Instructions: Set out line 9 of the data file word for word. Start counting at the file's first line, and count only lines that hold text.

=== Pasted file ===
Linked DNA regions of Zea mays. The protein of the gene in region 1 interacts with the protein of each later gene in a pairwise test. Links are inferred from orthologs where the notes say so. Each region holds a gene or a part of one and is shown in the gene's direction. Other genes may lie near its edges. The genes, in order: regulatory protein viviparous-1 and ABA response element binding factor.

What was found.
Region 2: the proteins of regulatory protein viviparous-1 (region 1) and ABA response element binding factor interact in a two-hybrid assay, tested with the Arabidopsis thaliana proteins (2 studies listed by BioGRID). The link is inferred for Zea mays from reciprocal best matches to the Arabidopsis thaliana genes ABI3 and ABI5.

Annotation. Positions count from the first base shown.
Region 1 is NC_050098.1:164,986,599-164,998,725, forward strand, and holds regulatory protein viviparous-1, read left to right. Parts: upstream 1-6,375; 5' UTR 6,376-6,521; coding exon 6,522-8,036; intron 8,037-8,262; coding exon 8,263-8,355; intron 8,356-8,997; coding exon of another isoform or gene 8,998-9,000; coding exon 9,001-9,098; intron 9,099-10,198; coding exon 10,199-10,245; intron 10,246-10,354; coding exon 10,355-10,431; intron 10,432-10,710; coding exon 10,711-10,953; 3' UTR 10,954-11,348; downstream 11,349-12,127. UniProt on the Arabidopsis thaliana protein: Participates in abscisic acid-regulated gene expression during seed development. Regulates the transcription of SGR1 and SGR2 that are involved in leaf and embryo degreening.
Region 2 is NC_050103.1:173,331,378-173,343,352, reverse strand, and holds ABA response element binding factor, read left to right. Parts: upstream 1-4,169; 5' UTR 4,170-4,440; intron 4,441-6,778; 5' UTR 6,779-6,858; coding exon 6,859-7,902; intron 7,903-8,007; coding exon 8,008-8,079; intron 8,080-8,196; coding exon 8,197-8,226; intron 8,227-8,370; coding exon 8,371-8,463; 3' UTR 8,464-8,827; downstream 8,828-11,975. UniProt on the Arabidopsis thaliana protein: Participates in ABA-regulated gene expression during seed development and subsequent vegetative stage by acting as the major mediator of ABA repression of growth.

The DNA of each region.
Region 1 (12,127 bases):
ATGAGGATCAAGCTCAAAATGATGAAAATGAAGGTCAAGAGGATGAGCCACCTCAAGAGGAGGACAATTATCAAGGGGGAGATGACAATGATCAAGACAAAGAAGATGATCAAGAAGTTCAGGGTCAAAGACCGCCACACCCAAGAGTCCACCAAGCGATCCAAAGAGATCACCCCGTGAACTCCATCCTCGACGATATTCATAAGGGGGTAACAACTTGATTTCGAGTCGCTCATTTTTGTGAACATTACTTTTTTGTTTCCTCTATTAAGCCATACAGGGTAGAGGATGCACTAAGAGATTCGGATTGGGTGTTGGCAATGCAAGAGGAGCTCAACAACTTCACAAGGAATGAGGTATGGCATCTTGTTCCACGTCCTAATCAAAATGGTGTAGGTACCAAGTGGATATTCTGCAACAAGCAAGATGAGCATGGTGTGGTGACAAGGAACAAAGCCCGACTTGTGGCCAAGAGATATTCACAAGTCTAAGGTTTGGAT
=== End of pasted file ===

ATGAGGATCAAGCTCAAAATGATGAAAATGAAGGTCAAGAGGATGAGCCACCTCAAGAGGAGGACAATTATCAAGGGGGAGATGACAATGATCAAGACAAAGAAGATGATCAAGAAGTTCAGGGTCAAAGACCGCCACACCCAAGAGTCCACCAAGCGATCCAAAGAGATCACCCCGTGAACTCCATCCTCGACGATATTCATAAGGGGGTAACAACTTGATTTCGAGTCGCTCATTTTTGTGAACATTACTTTTTTGTTTCCTCTATTAAGCCATACAGGGTAGAGGATGCACTAAGAGATTCGGATTGGGTGTTGGCAATGCAAGAGGAGCTCAACAACTTCACAAGGAATGAGGTATGGCATCTTGTTCCACGTCCTAATCAAAATGGTGTAGGTACCAAGTGGATATTCTGCAACAAGCAAGATGAGCATGGTGTGGTGACAAGGAACAAAGCCCGACTTGTGGCCAAGAGATATTCACAAGTCTAAGGTTTGGAT